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State of the Union Addresses of John Quincy Adams

33 pages
The Project Gutenberg EBook of State of the Union Addresses by John Quincy Adams (#6 in our series of USPresidential State of the Union Addresses)Copyright laws are changing all over the world. Be sure to check the copyright laws for your country before downloadingor redistributing this or any other Project Gutenberg eBook.This header should be the first thing seen when viewing this Project Gutenberg file. Please do not remove it. Do notchange or edit the header without written permission.Please read the "legal small print," and other information about the eBook and Project Gutenberg at the bottom of thisfile. Included is important information about your specific rights and restrictions in how the file may be used. You can alsofind out about how to make a donation to Project Gutenberg, and how to get involved.**Welcome To The World of Free Plain Vanilla Electronic Texts****eBooks Readable By Both Humans and By Computers, Since 1971*******These eBooks Were Prepared By Thousands of Volunteers!*****Title: State of the Union Addresses of John Quincy AdamsAuthor: John Quincy AdamsRelease Date: February, 2004 [EBook #5015] [Yes, we are more than one year ahead of schedule] [This file was firstposted on April 11, 2002] [Date last updated: December 16, 2004]Edition: 11Language: English*** START OF THE PROJECT GUTENBERG EBOOK OF ADDRESSES BY JOHN QUINCY ADAMS ***This eBook was produced by James Linden.The addresses are separated by three asterisks: ***Dates ...
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Title: State of the Union Addresses of John Quincy Adams Author: John Quincy Adams Release Date: February, 2004 [EBook #5015] [Yes, we are more than one year ahead of schedule] [This file was first posted on April 11, 2002] [Date last updated: December 16, 2004] Edition: 11 Language: English
This eBook was produced by James Linden. The addresses are separated by three asterisks: *** Dates of addresses by John Quincy Adams in this eBook: December 6, 1825 December 5, 1826 December 4, 1827 December 2, 1828
**Welcome To The World of Free Plain Vanilla Electronic Texts** **eBooks Readable By Both Humans and By Computers, Since 1971** *****These eBooks Were Prepared By Thousands of Volunteers!*****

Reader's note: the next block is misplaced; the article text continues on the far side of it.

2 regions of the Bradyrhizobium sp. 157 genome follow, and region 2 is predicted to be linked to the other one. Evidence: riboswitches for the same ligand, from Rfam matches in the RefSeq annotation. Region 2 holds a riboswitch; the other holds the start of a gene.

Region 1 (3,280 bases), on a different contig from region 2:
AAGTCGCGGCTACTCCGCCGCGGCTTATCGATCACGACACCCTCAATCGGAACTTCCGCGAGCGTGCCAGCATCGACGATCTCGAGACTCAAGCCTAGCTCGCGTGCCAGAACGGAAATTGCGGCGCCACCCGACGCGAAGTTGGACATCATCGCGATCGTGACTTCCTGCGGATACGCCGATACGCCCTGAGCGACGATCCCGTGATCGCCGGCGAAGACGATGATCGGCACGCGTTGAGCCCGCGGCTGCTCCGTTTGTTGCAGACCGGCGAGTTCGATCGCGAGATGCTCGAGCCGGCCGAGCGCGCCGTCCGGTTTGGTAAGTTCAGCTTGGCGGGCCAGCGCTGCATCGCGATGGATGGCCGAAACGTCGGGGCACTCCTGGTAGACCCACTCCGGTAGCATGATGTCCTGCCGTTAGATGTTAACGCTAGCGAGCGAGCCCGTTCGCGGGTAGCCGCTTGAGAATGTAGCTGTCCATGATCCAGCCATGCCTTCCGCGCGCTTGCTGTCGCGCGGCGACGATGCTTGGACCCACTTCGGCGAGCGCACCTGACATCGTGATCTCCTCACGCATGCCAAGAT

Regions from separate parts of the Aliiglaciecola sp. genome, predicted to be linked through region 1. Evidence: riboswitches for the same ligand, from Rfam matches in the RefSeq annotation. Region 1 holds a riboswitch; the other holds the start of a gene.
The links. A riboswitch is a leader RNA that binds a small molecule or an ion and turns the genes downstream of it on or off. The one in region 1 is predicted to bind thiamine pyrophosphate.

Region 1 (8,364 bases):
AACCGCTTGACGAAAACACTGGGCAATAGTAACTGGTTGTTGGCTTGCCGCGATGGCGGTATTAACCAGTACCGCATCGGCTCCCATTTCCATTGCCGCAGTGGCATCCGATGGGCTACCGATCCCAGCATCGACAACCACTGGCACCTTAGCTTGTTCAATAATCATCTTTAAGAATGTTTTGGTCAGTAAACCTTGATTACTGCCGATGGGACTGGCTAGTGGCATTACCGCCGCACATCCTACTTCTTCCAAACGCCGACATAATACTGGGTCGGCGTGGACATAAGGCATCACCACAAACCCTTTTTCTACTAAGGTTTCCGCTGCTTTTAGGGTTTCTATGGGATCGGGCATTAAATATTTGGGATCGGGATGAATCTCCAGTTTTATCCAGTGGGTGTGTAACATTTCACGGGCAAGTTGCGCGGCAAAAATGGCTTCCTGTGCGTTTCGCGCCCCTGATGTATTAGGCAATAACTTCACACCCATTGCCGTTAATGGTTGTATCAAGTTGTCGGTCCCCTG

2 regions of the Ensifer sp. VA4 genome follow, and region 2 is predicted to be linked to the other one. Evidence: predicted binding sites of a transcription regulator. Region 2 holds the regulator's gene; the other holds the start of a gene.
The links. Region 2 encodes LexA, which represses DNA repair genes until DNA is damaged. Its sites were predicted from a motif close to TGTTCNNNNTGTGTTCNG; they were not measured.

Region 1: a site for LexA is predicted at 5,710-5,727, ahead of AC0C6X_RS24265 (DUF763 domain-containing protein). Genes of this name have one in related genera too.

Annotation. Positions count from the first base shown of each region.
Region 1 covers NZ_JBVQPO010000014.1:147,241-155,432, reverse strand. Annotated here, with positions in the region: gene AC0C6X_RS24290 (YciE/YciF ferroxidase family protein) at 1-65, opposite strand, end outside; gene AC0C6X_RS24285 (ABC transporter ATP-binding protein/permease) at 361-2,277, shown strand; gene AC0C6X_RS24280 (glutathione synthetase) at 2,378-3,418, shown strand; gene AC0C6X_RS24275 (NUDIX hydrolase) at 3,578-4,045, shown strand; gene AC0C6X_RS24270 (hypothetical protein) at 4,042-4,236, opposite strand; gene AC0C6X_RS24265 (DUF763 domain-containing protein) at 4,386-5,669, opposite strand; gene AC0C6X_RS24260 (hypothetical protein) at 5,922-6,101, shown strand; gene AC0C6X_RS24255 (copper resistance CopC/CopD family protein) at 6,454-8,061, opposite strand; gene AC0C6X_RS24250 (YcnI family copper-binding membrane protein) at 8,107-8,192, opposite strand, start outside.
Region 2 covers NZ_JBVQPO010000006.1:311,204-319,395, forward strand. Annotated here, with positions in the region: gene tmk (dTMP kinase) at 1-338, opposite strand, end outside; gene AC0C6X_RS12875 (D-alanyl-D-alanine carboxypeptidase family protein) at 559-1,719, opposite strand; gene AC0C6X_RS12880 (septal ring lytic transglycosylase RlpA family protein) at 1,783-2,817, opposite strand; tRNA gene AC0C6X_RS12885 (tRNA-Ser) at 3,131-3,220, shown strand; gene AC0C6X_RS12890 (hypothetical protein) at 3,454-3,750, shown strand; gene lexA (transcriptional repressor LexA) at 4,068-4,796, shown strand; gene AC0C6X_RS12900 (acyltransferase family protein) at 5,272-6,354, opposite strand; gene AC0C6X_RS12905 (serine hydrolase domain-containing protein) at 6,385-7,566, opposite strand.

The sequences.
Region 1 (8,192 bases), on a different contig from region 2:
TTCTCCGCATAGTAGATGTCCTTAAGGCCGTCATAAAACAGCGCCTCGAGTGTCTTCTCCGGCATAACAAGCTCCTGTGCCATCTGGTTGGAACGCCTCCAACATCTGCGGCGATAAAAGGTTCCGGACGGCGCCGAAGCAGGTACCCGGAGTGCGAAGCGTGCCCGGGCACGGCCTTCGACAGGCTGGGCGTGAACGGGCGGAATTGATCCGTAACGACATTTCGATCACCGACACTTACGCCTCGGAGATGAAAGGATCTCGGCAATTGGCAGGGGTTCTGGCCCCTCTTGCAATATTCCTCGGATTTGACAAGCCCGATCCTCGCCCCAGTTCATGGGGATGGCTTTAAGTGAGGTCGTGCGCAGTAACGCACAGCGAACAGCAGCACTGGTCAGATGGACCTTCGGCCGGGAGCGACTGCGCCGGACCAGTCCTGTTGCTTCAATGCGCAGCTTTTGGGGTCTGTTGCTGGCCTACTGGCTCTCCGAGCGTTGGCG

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have been given and received of the continuance and increase of the mutual confidence and cordiality by which the adjustment of many points of difference had already been effected, and which affords the surest pledge for the ultimate satisfactory adjustment of those which still remain open or may hereafter arise. The policy of the United States in their commercial intercourse with other nations has always been of the most liberal character. In the mutual exchange of their respective productions they have abstained altogether from prohibitions; they have interdicted themselves the power of laying taxes upon exports, and when ever they have favored their own shipping by special preferences or exclusive privileges in their own ports it has been only with a view to countervail similar favors and exclusions granted by the nations with whom we have been engaged in traffic to their own people or shipping, and to the disadvantage of ours. Immediately after the close of the last war a proposal was fairly made by the act of Congress of March 3rd, 1815, to all the maritime nations to lay aside the system of retaliating restrictions and exclusions, and to place the shipping of both parties to the common trade on a footing of equality in respect to the duties of tonnage and impost. This offer was partially and successively accepted by Great Britain, Sweden, the Netherlands, the Hanseatic cities, Prussia, Sardinia, the Duke of Oldenburg, and Russia. It was also adopted, under certain modifications, in our late commercial convention with France, and by the act of Congress of January 1st, 1824, it has received a new confirmation with all the nations who had acceded to it, and has been offered again to all those who are or may here after be willing to abide in reciprocity by it. But all these regulations, whether established by treaty or by municipal enactments, are still subject to one important restriction. The removal of discriminating duties of tonnage and of impost is limited to articles of the growth, produce, or manufacture of the country to which the vessel belongs or to such articles as are most usually first shipped from her ports. It will deserve the serious consideration of Congress whether even this remnant of restriction may not be safely abandoned, and whether the general tender of equal competition made in the act of January 8th, 1824, maynot be extended to include all articles of merchandise not prohibited, of what country so ever they may be the produce or manufacture. Propositions of this effect have already been made to us by more than one European Government, and it is probable that if once established by legislation or compact with any distinguished maritime state it would recommend itself by the experience of its advantages to the general accession of all. The convention of commerce and navigation between the United States and France, concluded on June 24th, 1822, was, in the understanding and intent of both parties, as appears upon its face, only a temporary arrangement of the points of difference between them of the most immediate and pressing urgency. It was limited in the first instance to two years from January 10th, 1822, but with a proviso that it should further continue in force 'til the conclusion of a general and definitive treaty of commerce, unless terminated by a notice, six months in advance, of either of the parties to the other. Its operation so far as it extended has been mutually advantageous, and it still continues in force by common consent. But it left unadjusted several objects of great interest to the citizens and subjects of both countries, and particularly a mass of claims to considerable amount of citizens of the United States upon the Government of France of indemnity for property taken or destroyed under circumstances of the most aggravated and outrageous character. In the long period during which continual and earnest appeals have been made to the equity and magnanimity of France in behalf of these claims their justice has not been, as it could not be, denied. It was hoped that the accession of a new Sovereign to the throne would have afforded a favorable opportunity for presenting them to the consideration of his Government. They have been presented and urged hither to without effect. The repeated and earnest representations of our minister at the Court of France remain as yet even without an answer. Were the demands of nations upon the justice of each other susceptible of adjudication by the sentence of an impartial tribunal, those to which I now refer would long since have been settled and adequate indemnity would have been obtained. There are large amounts of similar claims upon the Netherlands, Naples, and Denmark. For those upon Spain prior to 1819 indemnity was, after many years of patient forbearance, obtained; and those upon Sweden have been lately compromised by a private settlement, in which the claimants themselves have acquiesced. The Governments of Denmark and of Naples have been recently reminded of those yet existing against them, nor will any of them be forgotten while a hope may be indulged of obtaining justice by the means within the constitutional power of the Executive, and without resorting to those means of self-redress which, as well as the time, circumstances, and occasion which may require them, are within the exclusive competency of the Legislature. It is with great satisfaction that I am enabled to bear witness to the liberal spirit with which the Republic of Colombia has made satisfaction for well-established claims of a similar character, and among the documents now communicated to Congress will be distinguished a treaty of commerce and navigation with that Republic, the ratifications of which have been exchanged since the last recess of the Legislature. The negotiation of similar treaties with all of the independent South American States has been contemplated and may yet be accomplished. The basis of them all, as proposed by the United States, has been laid in two principles—the one of entire and unqualified reciprocity, the other the mutual obligation of the parties to place each other permanently upon the footing of the most favored nation. These principles are, indeed, indispensable to the effectual emancipation of the American hemisphere from the thralldom of colonizing monopolies and exclusions, an event rapidly realizing in the progress of human affairs, and which the resistance still opposed in certain parts of Europe to the acknowledgment of the Southern American Republics as independent States will, it is believed, contribute more effectually to accomplish. The time has been, and that not remote, when some of those States might, in their anxious desire to obtain a nominal recognition, have accepted of a nominal independence, clogged with burdensome conditions, and exclusive commercial privileges granted to the nation from which they have separated to the disadvantage of all others. They are all now aware that such concessions to any European nation would be incompatible with that independence which they have declared and maintained.